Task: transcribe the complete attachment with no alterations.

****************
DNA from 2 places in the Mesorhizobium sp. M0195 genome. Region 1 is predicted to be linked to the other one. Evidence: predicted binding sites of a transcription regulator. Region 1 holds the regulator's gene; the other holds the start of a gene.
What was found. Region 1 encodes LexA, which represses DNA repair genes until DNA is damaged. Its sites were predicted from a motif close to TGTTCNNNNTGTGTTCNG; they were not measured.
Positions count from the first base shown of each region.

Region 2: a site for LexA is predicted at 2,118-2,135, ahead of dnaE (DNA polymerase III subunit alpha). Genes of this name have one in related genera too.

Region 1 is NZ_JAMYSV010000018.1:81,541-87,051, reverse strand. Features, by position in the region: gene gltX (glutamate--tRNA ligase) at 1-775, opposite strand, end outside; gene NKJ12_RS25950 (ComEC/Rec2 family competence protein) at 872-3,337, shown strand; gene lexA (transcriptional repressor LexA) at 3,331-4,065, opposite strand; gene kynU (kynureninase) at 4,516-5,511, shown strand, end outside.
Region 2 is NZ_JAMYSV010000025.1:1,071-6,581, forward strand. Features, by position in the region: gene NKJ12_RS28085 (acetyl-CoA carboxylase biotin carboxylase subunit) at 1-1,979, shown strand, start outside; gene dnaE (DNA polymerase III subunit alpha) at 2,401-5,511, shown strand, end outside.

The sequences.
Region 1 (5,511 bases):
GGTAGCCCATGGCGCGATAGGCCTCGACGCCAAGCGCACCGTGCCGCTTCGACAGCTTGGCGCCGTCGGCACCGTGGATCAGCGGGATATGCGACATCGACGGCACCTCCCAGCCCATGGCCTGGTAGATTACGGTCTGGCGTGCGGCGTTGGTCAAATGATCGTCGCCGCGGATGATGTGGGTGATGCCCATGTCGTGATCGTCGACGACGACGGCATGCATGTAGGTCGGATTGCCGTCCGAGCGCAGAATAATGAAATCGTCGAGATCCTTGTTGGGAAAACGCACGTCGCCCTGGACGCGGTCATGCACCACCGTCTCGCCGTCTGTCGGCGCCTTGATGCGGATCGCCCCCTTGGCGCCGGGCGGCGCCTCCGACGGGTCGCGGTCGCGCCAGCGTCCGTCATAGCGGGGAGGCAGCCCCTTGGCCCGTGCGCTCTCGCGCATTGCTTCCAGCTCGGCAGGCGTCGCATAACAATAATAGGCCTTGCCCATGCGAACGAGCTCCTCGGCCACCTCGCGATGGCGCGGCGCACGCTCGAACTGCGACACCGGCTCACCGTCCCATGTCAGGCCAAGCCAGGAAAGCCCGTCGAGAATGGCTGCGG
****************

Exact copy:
DNA from 2 places in the Mesorhizobium sp. M0195 genome. Region 1 is predicted to be linked to the other one. Evidence: predicted binding sites of a transcription regulator. Region 1 holds the regulator's gene; the other holds the start of a gene.
What was found. Region 1 encodes LexA, which represses DNA repair genes until DNA is damaged. Its sites were predicted from a motif close to TGTTCNNNNTGTGTTCNG; they were not measured.
Positions count from the first base shown of each region.

Region 2: a site for LexA is predicted at 2,118-2,135, ahead of dnaE (DNA polymerase III subunit alpha). Genes of this name have one in related genera too.

Region 1 is NZ_JAMYSV010000018.1:81,541-87,051, reverse strand. Features, by position in the region: gene gltX (glutamate--tRNA ligase) at 1-775, opposite strand, end outside; gene NKJ12_RS25950 (ComEC/Rec2 family competence protein) at 872-3,337, shown strand; gene lexA (transcriptional repressor LexA) at 3,331-4,065, opposite strand; gene kynU (kynureninase) at 4,516-5,511, shown strand, end outside.
Region 2 is NZ_JAMYSV010000025.1:1,071-6,581, forward strand. Features, by position in the region: gene NKJ12_RS28085 (acetyl-CoA carboxylase biotin carboxylase subunit) at 1-1,979, shown strand, start outside; gene dnaE (DNA polymerase III subunit alpha) at 2,401-5,511, shown strand, end outside.

The sequences.
Region 1 (5,511 bases):
GGTAGCCCATGGCGCGATAGGCCTCGACGCCAAGCGCACCGTGCCGCTTCGACAGCTTGGCGCCGTCGGCACCGTGGATCAGCGGGATATGCGACATCGACGGCACCTCCCAGCCCATGGCCTGGTAGATTACGGTCTGGCGTGCGGCGTTGGTCAAATGATCGTCGCCGCGGATGATGTGGGTGATGCCCATGTCGTGATCGTCGACGACGACGGCATGCATGTAGGTCGGATTGCCGTCCGAGCGCAGAATAATGAAATCGTCGAGATCCTTGTTGGGAAAACGCACGTCGCCCTGGACGCGGTCATGCACCACCGTCTCGCCGTCTGTCGGCGCCTTGATGCGGATCGCCCCCTTGGCGCCGGGCGGCGCCTCCGACGGGTCGCGGTCGCGCCAGCGTCCGTCATAGCGGGGAGGCAGCCCCTTGGCCCGTGCGCTCTCGCGCATTGCTTCCAGCTCGGCAGGCGTCGCATAACAATAATAGGCCTTGCCCATGCGAACGAGCTCCTCGGCCACCTCGCGATGGCGCGGCGCACGCTCGAACTGCGACACCGGCTCACCGTCCCATGTCAGGCCAAGCCAGGAAAGCCCGTCGAGAATGGCTGCGG